*with*

**Steve Demme**

It is to the latter group that I am writing today.

Consider homeschooling math as an opportunity for a do-over. Your first experiences were not positive and now you have a chance to learn it along with your children. You have several assets at your disposal that you did not have when you were a struggling student.

You are not a classroom teacher, you are a tutor. Classroom teachers follow the book. Tutors follow the student. As a tutor, first figure out what your children know and begin there. Move at their pace. Give them time to really understand a concept before moving on to the next topic. I know this sounds foreign to those of us who were hustled through the system in fear of being behind, but as a tutor you are in control. Take whatever time you need. You are the expert on your child’s progress.

YOU ARE NEVER BEHIND. Truly. Resist the temptation to compare your student. Your child is where they are. Build on what they know. Give them the gift of being successful. Don’t push. Lead.

Pray. God is on your team. He has your back. He is a wonderful teacher of you and your kiddos. Many times when I am tutoring and hitting a wall, I will ask the Spirit to help me figure out a new way to present material or a new strategy and He is always faithful.

No one is more motivated to see your children succeed. No one knows your children better than you do.

When your children are not getting it and starting to get emotionally distraught (or you are), take a break. Consider a strategy a friend shared with me which helped me teach one of my sons who struggled with math. Instead of giving your students more problems, give them more examples. It sounds trite, but it revolutionized the math relationship between me and my son.

Let’s say you are teaching double digit multiplication and your children are getting upset and discouraged. Tell them, school is over for the day and you will be doing the remainder of their work. They are only to watch and not participate. You select several multiplication problems and work them out. If possible, use blocks and build the problem, write what you are building, and say what you are doing out loud. We are using as much of the brain as possible. Finish the first problem and check your work. Model exactly what you want them to do. Do a few more, then tell them class is over and you will see them the next day. This approach was counterintuitive to me the first time I heard it. But as I tried giving more examples instead of more homework, I found that it worked!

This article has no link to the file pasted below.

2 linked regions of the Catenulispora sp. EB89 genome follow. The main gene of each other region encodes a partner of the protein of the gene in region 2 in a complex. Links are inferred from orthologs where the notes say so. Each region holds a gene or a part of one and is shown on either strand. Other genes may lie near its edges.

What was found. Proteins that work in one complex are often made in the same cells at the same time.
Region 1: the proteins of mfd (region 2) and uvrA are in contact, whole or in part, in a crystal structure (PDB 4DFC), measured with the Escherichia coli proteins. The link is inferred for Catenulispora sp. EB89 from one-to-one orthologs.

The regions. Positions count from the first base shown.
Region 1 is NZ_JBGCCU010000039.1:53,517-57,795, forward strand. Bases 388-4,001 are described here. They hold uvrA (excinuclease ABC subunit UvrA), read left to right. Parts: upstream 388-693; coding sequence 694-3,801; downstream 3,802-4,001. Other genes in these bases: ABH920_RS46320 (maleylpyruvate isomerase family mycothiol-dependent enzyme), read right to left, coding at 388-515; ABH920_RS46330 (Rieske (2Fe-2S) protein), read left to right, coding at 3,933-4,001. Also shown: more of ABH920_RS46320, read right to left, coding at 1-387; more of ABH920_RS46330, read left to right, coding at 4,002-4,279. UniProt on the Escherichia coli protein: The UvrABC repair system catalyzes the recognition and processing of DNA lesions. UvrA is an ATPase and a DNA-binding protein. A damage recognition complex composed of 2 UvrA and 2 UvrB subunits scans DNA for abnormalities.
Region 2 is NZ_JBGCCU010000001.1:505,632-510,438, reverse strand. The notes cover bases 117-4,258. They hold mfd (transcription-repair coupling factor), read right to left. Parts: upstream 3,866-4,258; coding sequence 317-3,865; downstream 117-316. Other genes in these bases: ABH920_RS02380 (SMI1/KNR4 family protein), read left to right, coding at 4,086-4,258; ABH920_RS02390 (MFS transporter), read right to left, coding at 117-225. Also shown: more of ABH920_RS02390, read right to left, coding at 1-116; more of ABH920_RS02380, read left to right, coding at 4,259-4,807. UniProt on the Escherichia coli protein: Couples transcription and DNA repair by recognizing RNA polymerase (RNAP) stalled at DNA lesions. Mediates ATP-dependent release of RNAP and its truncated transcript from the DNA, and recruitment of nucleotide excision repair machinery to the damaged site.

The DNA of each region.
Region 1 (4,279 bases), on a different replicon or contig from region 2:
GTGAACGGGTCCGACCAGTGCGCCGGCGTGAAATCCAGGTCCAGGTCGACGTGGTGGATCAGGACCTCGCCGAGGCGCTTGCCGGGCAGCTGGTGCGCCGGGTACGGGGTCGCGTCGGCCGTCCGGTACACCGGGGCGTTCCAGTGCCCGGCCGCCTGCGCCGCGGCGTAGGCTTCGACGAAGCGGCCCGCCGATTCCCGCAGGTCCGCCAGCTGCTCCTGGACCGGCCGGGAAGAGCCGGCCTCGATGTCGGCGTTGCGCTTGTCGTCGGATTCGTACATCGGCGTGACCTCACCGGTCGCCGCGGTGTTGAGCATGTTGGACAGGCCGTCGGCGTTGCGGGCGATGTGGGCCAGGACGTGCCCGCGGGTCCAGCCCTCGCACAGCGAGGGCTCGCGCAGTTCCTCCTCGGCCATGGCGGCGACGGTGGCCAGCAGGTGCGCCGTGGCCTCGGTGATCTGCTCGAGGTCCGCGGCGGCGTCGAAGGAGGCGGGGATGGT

3 blue ten rectangles

2 little green unit squares

When you are looking to illustrate place value in base 10, money is a wonderful illustration. Ten pennies makes one dime. Ten dimes makes one dollar. I use money frequently to help students grasp place value, and most of us are motivated by the study of moola!

After they understand place value, then study addition. I think it is wise to memorize your facts so that they become second nature. There are only fifty-five single digit math facts. When you have mastered addition, then study the opposite or inverse of addition, subtraction. Every subtraction problem may be seen as an addition problem. Instead of verbalizing 8-3=5 as “8 minus 3 is what number?”, consider saying, “What number plus 3 equals 8?” When addition is memorized, subtraction is a piece of cake.

Multiplication is fast adding of the same number. 3×4 is the same as 3+3+3+3. To help students grasp the connection between addition and multiplication, I often read 3×4 as “3 counted 4 times.” Take whatever time your child needs to be successful and competent in multiplication, then begin the study of division which is the inverse of multiplication. When you know 3×4 is 12, then you can see that 12÷3=4. You can verbalize 12÷3 as “What number times 3 is 12?”

When your basic operations have been mastered, then tackle fractions, decimals (fractions written on one line) and percents. There are not that many math topics.